Lecturer | John Andrew WOJDYLO, Professor |
---|---|
Department | G30, 2023 Spring |
Recommended for: | Physics program 3rd year students |
Statistical Mechanics is one of the major fields of physics: around 30% of Physics Nobel Prizes have been awarded for discoveries directly or indirectly related to Statistical Mechanics, particularly condensed matter physics, phase transitions and field theories. The principles and methods are applicable in many fields of physics, including condensed matter physics (e.g. Bose Einstein Condensation, superconductivity, materials science) and high energy physics (spontaneous symmetry breaking, lattice gauge field theories, the Higgs Mechanism (which is a type of phase transition) and so on) as well as astrophysics (neutron stars, simulations of galaxy evolution, and so on). The principles and methods are also applicable in a very wide variety of fields outside physics, such as biology, neuroscience, modelling of pandemics, network theory, machine learning and artificial intelligence. G30 students in the past have shown that students in chemistry, chemical engineering and materials science with a thorough grounding in the principles of Statistical Mechanics have a significant advantage over their peers who do not possess this grounding.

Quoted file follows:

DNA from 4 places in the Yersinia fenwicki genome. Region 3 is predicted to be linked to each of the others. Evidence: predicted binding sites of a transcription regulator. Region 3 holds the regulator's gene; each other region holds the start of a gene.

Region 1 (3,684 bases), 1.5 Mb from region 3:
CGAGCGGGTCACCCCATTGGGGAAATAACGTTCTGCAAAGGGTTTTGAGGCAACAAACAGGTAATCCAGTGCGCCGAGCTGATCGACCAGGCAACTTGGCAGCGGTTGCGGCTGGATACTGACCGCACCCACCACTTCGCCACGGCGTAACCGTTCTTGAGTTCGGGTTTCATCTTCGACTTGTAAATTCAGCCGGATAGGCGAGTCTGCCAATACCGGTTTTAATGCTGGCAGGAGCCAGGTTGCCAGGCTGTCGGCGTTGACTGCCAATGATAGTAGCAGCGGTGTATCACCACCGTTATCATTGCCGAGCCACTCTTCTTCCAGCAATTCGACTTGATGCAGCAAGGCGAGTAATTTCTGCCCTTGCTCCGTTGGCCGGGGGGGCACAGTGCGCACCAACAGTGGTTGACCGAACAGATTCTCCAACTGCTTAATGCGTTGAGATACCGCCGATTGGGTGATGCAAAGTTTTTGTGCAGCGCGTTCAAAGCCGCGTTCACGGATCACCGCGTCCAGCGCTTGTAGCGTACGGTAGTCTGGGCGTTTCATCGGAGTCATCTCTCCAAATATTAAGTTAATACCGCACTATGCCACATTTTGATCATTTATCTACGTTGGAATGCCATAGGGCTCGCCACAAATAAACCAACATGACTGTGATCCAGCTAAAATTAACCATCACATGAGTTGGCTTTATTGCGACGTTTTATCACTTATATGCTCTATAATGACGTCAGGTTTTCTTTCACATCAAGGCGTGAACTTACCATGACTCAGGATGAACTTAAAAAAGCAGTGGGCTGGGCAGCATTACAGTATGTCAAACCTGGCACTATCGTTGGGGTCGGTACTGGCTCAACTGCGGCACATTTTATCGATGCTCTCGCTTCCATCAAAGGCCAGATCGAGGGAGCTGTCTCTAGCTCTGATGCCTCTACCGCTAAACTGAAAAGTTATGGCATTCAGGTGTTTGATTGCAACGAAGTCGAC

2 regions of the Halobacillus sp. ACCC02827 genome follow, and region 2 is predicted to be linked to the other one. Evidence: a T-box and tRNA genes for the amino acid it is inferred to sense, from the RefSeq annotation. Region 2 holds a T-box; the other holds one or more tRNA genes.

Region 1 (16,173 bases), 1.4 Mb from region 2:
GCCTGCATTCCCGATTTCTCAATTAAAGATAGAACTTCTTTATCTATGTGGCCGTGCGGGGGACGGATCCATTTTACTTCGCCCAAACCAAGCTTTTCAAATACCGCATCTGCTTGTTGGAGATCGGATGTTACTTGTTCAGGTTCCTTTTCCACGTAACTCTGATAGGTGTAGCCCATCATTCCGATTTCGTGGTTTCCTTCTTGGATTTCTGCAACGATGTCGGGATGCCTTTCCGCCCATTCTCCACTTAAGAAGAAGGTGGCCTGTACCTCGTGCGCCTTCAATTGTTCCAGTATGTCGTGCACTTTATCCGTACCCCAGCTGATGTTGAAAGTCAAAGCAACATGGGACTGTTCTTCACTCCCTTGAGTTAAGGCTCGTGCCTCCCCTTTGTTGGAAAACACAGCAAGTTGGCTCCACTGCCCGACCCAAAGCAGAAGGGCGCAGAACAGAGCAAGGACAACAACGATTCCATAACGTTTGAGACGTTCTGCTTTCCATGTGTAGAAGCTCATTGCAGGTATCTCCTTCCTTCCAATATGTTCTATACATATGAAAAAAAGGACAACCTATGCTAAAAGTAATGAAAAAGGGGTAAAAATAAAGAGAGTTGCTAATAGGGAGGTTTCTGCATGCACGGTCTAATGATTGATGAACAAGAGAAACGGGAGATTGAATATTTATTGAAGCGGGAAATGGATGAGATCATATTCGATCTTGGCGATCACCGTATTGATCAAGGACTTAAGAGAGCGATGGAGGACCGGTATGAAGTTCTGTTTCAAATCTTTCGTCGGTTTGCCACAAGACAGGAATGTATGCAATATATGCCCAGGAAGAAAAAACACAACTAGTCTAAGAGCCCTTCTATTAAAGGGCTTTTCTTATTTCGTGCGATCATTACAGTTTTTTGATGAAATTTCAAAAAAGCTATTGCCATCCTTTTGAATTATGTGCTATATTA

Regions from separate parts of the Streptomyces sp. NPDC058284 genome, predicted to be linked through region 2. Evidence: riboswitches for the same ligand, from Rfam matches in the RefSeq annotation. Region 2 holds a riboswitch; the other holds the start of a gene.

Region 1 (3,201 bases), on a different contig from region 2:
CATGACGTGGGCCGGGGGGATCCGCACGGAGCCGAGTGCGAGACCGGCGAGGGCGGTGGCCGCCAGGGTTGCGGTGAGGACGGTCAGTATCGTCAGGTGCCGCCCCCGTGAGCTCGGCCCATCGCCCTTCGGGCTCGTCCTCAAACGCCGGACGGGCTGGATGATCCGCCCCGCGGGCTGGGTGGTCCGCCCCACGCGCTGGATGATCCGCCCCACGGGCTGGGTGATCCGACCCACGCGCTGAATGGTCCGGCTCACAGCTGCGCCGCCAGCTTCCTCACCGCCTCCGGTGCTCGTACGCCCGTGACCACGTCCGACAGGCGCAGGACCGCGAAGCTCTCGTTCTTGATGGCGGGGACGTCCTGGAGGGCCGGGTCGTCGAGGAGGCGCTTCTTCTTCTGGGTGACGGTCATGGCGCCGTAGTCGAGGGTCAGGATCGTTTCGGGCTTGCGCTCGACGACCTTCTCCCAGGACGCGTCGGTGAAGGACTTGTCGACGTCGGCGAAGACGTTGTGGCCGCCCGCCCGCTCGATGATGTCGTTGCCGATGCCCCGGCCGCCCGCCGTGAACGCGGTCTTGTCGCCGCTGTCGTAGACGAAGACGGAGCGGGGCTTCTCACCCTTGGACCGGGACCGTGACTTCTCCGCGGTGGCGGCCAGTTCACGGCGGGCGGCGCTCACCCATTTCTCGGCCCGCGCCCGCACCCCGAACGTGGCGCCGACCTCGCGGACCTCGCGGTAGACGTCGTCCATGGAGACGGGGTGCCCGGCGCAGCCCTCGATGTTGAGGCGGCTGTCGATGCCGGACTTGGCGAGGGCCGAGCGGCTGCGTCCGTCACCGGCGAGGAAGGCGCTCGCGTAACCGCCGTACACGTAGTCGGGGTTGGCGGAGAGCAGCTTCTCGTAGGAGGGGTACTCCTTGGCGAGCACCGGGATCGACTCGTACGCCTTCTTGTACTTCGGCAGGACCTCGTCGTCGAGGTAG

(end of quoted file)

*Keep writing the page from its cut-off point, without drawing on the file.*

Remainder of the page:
This is the second part of a full-year, advanced Year 3 course in statistical mechanics and thermodynamics. Exchange students should only consider taking this course if they average 80% or above in their university's quantum mechanics, statistical physics and mathematics units, and if they are prepared to work hard.
At the end of this course, students will have mastered basic aspects of quantum statistics of ideal gases, statistical mechanics of systems of interacting particles, and the theory of phase transitions and critical phenomena, including modern topics such as the scaling hypothesis, an introduction to renormalization group theory (the spatial renormalization group), and the Bogolyubov Variational Theorem and its application to constructing an optimal Mean Field Theory. One overarching goal is to develop the intuition for why quantum field theory can be applied to condensed matter systems, without going into quantum field theory: the course is a precursor to Year 4 quantum field theory.